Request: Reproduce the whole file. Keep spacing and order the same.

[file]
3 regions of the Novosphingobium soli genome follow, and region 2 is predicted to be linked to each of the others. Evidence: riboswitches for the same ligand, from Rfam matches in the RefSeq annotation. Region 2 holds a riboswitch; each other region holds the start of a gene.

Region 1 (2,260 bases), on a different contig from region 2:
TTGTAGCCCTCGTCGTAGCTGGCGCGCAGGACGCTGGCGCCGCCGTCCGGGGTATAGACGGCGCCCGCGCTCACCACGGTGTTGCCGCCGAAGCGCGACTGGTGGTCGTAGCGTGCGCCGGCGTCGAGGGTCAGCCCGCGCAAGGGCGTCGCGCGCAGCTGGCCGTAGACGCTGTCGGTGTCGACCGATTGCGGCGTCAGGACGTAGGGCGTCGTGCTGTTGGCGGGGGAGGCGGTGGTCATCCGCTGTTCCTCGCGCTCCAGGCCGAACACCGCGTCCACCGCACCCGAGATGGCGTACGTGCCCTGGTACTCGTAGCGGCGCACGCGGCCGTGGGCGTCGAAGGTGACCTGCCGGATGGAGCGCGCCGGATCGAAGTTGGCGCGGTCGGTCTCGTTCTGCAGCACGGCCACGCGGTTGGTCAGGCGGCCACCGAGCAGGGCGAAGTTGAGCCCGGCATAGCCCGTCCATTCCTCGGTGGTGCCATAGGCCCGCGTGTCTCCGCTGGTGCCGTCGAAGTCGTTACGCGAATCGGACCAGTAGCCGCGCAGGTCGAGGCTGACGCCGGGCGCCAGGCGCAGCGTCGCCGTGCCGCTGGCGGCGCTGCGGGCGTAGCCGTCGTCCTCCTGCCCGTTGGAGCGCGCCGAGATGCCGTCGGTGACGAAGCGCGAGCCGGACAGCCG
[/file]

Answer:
3 regions of the Novosphingobium soli genome follow, and region 2 is predicted to be linked to each of the others. Evidence: riboswitches for the same ligand, from Rfam matches in the RefSeq annotation. Region 2 holds a riboswitch; each other region holds the start of a gene.

Region 1 (2,260 bases), on a different contig from region 2:
TTGTAGCCCTCGTCGTAGCTGGCGCGCAGGACGCTGGCGCCGCCGTCCGGGGTATAGACGGCGCCCGCGCTCACCACGGTGTTGCCGCCGAAGCGCGACTGGTGGTCGTAGCGTGCGCCGGCGTCGAGGGTCAGCCCGCGCAAGGGCGTCGCGCGCAGCTGGCCGTAGACGCTGTCGGTGTCGACCGATTGCGGCGTCAGGACGTAGGGCGTCGTGCTGTTGGCGGGGGAGGCGGTGGTCATCCGCTGTTCCTCGCGCTCCAGGCCGAACACCGCGTCCACCGCACCCGAGATGGCGTACGTGCCCTGGTACTCGTAGCGGCGCACGCGGCCGTGGGCGTCGAAGGTGACCTGCCGGATGGAGCGCGCCGGATCGAAGTTGGCGCGGTCGGTCTCGTTCTGCAGCACGGCCACGCGGTTGGTCAGGCGGCCACCGAGCAGGGCGAAGTTGAGCCCGGCATAGCCCGTCCATTCCTCGGTGGTGCCATAGGCCCGCGTGTCTCCGCTGGTGCCGTCGAAGTCGTTACGCGAATCGGACCAGTAGCCGCGCAGGTCGAGGCTGACGCCGGGCGCCAGGCGCAGCGTCGCCGTGCCGCTGGCGGCGCTGCGGGCGTAGCCGTCGTCCTCCTGCCCGTTGGAGCGCGCCGAGATGCCGTCGGTGACGAAGCGCGAGCCGGACAGCCG